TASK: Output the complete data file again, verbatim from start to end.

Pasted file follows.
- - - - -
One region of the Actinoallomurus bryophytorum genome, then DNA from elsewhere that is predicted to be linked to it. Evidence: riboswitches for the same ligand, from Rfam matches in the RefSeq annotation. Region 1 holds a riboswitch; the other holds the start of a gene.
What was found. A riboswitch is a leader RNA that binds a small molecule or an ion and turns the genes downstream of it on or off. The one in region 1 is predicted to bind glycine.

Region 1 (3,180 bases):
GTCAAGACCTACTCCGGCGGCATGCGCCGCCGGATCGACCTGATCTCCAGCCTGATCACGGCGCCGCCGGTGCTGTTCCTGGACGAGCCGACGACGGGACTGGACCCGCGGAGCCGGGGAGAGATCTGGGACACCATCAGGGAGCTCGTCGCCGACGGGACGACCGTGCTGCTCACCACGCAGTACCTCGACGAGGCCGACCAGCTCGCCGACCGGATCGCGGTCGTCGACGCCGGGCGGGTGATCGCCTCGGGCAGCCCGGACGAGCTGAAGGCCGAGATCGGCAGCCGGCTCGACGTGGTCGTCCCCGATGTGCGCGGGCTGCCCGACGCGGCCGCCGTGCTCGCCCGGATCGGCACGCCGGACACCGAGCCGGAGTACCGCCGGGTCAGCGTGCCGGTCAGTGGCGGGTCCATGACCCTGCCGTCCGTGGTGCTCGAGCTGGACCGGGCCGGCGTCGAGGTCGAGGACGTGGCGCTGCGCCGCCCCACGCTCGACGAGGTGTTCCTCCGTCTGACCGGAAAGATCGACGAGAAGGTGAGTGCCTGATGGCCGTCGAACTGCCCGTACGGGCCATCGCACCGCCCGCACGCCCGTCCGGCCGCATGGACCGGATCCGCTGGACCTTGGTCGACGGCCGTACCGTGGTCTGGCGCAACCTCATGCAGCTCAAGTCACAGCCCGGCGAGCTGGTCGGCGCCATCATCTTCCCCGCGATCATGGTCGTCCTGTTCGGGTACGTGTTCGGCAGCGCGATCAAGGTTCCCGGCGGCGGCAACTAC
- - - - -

One region of the Actinoallomurus bryophytorum genome, then DNA from elsewhere that is predicted to be linked to it. Evidence: riboswitches for the same ligand, from Rfam matches in the RefSeq annotation. Region 1 holds a riboswitch; the other holds the start of a gene.
What was found. A riboswitch is a leader RNA that binds a small molecule or an ion and turns the genes downstream of it on or off. The one in region 1 is predicted to bind glycine.

Region 1 (3,180 bases):
GTCAAGACCTACTCCGGCGGCATGCGCCGCCGGATCGACCTGATCTCCAGCCTGATCACGGCGCCGCCGGTGCTGTTCCTGGACGAGCCGACGACGGGACTGGACCCGCGGAGCCGGGGAGAGATCTGGGACACCATCAGGGAGCTCGTCGCCGACGGGACGACCGTGCTGCTCACCACGCAGTACCTCGACGAGGCCGACCAGCTCGCCGACCGGATCGCGGTCGTCGACGCCGGGCGGGTGATCGCCTCGGGCAGCCCGGACGAGCTGAAGGCCGAGATCGGCAGCCGGCTCGACGTGGTCGTCCCCGATGTGCGCGGGCTGCCCGACGCGGCCGCCGTGCTCGCCCGGATCGGCACGCCGGACACCGAGCCGGAGTACCGCCGGGTCAGCGTGCCGGTCAGTGGCGGGTCCATGACCCTGCCGTCCGTGGTGCTCGAGCTGGACCGGGCCGGCGTCGAGGTCGAGGACGTGGCGCTGCGCCGCCCCACGCTCGACGAGGTGTTCCTCCGTCTGACCGGAAAGATCGACGAGAAGGTGAGTGCCTGATGGCCGTCGAACTGCCCGTACGGGCCATCGCACCGCCCGCACGCCCGTCCGGCCGCATGGACCGGATCCGCTGGACCTTGGTCGACGGCCGTACCGTGGTCTGGCGCAACCTCATGCAGCTCAAGTCACAGCCCGGCGAGCTGGTCGGCGCCATCATCTTCCCCGCGATCATGGTCGTCCTGTTCGGGTACGTGTTCGGCAGCGCGATCAAGGTTCCCGGCGGCGGCAACTAC